For years, squid has been the main catch in the North Korean waters opened to the Chinese, where other fish are less abundant than they once were. The Chinese ships are only given the right to fish for squid, but South Korean officials have said that they bring in other seafood, too.

Even as Chinese boats trawl the North’s waters, its leader, Kim Jong-un, has been urging his people to catch more fish.

State media have often reported Mr. Kim’s visits to fishing towns, where he has been said to marvel at bales of frozen fish stacked like “gold bars” and to claim that “the socialist fragrance of the sea” made his fatigue go away.

“He used to feel like making time to sail out to the sea and fish with the fishermen,” the state-run Korean Central News Agency said in late 2018.

But North Korean fishermen have been unable to compete with the Chinese boats, which are bigger and use more-powerful electric lights to attract squid at night, Daily NK, a Seoul-based website, reported last October, citing an unidentified source on the North’s east coast.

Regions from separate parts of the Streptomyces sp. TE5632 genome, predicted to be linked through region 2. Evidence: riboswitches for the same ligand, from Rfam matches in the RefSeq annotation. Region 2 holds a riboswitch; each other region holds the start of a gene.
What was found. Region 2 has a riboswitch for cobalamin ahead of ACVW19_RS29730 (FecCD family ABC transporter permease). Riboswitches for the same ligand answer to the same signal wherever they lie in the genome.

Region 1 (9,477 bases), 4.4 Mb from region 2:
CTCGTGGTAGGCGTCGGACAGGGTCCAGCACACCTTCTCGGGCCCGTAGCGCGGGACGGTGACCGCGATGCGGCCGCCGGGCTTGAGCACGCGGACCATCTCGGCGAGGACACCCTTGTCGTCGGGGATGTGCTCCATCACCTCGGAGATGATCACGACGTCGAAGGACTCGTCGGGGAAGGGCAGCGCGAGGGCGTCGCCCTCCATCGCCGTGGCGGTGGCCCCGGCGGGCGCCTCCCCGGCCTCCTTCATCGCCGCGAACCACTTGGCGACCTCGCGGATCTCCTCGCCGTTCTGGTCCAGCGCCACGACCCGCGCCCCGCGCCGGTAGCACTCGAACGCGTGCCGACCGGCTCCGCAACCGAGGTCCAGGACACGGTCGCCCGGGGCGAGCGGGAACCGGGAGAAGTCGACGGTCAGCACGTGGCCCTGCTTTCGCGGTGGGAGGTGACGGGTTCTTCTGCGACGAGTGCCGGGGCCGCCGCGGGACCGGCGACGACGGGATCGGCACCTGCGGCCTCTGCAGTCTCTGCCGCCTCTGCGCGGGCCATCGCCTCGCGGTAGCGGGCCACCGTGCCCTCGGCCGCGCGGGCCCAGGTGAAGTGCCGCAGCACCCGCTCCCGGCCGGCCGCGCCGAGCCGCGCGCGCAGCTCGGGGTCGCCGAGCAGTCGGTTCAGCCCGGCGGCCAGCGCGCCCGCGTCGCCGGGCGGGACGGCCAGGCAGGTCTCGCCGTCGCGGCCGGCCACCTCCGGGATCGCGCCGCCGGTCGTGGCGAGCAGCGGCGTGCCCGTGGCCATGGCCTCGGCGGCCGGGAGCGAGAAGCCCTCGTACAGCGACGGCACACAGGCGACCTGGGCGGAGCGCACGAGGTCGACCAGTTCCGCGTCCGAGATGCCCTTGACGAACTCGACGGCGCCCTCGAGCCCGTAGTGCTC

Despite the dangers, many fishermen bribe government officials for permission to make long-distance trips, according to Daily NK. Japan has complained about thousands of North Koreans fishing illegally in its waters, and its Coast Guard has tried to repel them with water cannons.

Squid is popular in South Korea and Japan as well as in China, where North Korean smugglers still bring it in across the border, according to defectors from the North.

The United Nations panel reported cases in which Chinese fishing vessels changed their names, or carried North Korean fishing licenses or flags, to conceal the fact that they were violating the sanctions. China told the panel that while it was committed to enforcing the sanctions, its ability to do so was hampered by such ships’ use of counterfeit identities.

Global Fishing Watch said that although the vessels it identified originated in China and were assumed to be owned and operated by Chinese people, they were likely to be “three no” ships, operating with no legitimate registration, flag or license.

At any rate, their fishing in North Korean waters is “a clear contravention of the core intention” of the 2017 sanctions, Mr. Park said.

Chinese fishing boats berthed in Dalian, in northeast China’s Liaoning province, which is located close to North Korean waters.

North Korean fishermen in the country’s waters in 2018. Many have been making treacherous journeys to distant seas, unable to compete with better-equipped Chinese boats.